Latest guidance lifts restrictions on FSA debit card use

For a while, it appeared as though the healthcare reform law had all but killed the option of employees using flexible spending account (FSA) debit cards at large chain drugstores. But now the feds have softened their stance.
Before the reform law was passed, many FSA-type programs were set up to allow health plan participants to use a debit card system to pay for over-the-counter (OTC) meds.
The systems allowed participants to use their account funds like cash without having to submit reimbursement claims.
Then came the healthcare reform law. Under its original regulations, the law not only limited FSA reimbursement to prescribed OTC meds and insulin, it also prohibited the use of debit cards for OTC purchases — unless 90% of the store’s income where the card was used consisted of eligible healthcare expenses.
That pretty much took large chain drugstores out of the debit card equation all together.
New notice, new exceptions
But a new notice (2011-5) from the Internal Revenue Service (IRS) has changed things to give new life to debit cards.
While the rule limiting FSA reimbursement to prescribed OTC meds is still in effect, the IRS has announced that as of Jan. 15, 2011, debit cards may be used to purchase OTC medicines and drugs at any pharmacy — as long as all of the following requirements are met:

  1. Prior to purchase, the prescription for the OTC medicine must be presented to the pharmacist
  2. The medicine must then be dispensed by the pharmacist in accordance with applicable law and regulations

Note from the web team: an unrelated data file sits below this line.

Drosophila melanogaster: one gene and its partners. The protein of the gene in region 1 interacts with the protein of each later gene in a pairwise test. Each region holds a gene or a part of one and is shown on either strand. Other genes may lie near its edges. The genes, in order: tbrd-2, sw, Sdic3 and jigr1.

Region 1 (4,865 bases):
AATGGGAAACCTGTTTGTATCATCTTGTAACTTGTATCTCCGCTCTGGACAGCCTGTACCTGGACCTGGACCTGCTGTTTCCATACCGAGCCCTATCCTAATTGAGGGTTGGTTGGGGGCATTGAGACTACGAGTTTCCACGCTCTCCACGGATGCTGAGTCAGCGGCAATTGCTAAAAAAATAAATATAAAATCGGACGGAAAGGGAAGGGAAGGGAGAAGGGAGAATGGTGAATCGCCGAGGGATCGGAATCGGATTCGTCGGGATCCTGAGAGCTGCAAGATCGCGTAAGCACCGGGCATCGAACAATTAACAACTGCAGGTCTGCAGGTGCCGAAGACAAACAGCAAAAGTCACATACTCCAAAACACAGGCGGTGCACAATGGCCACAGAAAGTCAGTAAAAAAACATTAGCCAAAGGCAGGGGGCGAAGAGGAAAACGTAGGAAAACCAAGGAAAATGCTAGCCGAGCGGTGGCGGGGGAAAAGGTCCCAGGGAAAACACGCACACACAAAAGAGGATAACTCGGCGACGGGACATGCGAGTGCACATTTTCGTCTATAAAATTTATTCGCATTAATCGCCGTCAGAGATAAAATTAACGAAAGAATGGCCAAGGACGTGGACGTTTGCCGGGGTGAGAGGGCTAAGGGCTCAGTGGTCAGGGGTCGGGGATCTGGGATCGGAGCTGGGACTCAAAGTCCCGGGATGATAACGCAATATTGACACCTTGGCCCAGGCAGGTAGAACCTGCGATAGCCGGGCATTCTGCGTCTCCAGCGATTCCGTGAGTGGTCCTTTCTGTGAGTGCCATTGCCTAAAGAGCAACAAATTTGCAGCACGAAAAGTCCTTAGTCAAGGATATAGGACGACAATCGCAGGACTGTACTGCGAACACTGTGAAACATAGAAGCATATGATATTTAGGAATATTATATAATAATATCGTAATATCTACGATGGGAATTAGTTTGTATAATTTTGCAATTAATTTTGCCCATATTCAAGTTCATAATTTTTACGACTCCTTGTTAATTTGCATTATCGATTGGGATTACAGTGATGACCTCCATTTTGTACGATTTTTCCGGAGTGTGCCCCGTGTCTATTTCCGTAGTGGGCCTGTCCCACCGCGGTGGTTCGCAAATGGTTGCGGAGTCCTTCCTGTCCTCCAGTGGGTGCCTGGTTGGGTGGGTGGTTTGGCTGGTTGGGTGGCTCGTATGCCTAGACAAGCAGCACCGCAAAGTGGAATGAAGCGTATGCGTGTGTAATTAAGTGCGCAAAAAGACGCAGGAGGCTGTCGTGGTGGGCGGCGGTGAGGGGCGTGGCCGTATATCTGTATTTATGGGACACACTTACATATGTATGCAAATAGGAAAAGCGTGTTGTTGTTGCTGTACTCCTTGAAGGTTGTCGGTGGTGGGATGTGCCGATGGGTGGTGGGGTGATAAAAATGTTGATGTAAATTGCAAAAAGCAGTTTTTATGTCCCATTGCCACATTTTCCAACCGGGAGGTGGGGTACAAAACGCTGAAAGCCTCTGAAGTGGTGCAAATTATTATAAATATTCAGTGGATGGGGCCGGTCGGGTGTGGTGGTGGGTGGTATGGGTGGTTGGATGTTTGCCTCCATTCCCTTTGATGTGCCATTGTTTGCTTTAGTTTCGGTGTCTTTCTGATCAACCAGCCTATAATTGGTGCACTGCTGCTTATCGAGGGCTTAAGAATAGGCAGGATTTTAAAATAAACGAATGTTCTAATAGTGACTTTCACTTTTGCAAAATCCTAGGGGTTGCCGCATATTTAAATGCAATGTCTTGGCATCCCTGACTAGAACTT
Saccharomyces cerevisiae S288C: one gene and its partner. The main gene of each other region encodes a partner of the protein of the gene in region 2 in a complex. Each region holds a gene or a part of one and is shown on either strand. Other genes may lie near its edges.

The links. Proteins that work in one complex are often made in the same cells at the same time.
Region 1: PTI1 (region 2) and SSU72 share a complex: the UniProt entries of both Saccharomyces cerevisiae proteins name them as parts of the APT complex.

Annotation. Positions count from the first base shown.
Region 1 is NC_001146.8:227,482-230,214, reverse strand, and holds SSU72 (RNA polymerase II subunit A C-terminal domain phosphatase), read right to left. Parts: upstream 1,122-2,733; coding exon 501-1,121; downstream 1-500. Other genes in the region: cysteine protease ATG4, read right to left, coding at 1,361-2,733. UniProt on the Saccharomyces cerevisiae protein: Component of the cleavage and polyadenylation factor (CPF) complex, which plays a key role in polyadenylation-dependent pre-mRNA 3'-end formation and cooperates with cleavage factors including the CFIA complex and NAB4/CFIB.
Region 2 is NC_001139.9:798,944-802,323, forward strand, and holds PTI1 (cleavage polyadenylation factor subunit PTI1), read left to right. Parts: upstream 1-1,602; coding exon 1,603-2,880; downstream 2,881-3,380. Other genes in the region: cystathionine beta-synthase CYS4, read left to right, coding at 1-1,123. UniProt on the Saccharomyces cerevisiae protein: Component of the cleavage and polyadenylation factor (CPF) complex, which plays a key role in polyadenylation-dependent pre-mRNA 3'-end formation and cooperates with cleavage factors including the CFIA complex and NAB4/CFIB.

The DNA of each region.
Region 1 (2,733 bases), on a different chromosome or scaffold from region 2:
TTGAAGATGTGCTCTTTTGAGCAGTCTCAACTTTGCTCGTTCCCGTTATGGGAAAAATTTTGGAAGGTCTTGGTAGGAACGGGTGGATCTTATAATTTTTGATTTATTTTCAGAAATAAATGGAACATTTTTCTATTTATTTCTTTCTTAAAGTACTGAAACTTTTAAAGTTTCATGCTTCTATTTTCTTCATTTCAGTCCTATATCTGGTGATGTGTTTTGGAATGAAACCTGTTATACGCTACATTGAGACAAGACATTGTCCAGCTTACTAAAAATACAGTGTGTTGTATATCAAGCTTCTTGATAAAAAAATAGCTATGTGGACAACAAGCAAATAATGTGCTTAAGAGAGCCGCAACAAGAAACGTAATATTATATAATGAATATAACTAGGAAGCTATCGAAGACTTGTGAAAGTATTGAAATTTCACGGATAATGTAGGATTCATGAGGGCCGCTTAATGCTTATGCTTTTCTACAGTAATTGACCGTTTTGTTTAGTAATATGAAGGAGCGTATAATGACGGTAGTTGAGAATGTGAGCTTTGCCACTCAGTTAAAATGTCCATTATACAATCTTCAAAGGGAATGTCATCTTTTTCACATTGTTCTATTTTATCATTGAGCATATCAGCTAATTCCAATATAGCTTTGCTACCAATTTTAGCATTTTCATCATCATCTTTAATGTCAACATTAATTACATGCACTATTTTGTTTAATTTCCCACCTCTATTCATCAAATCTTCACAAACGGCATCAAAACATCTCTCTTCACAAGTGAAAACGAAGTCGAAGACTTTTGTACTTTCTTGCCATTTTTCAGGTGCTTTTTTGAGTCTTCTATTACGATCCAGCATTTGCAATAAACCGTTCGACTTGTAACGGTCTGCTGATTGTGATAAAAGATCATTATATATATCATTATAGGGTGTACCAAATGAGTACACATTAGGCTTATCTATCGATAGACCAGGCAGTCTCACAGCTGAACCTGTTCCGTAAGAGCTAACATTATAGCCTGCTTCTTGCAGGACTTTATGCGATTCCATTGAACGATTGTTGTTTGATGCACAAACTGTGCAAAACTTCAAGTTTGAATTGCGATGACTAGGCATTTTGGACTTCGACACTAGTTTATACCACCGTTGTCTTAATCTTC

3. An Rx number must be assigned to the drug and the pharmacy must retain a record of the Rx number, the name of the purchaser (or the name of the person for whom the prescription applies), and the date and amount of the purchase in a manner that meets IRS recordkeeping requirements
  4. All of the above records must then be available to the employer or its agent upon request
  5. The debit card system must be designed to not accept a charge for an OTC medicine or drug that does not have an Rx number assigned to it, and
  6. The transaction must meet all other rules and guidelines established for debit/credit card purchases under cafeteria plans.

In addition, the notice says plan participants can also be reimbursed for OTC drugs purchased directly from a doctor, without a prescription. All the physician or care provider needs to do is obtain a “health care merchant code” and meet the same requirements listed in points 3, 4 and 6.
While this surely comes as good news for plans that use debit cards, it also creates a slew of new paperwork — as sponsors must now make a significant number of changes to their plan documentation and administration.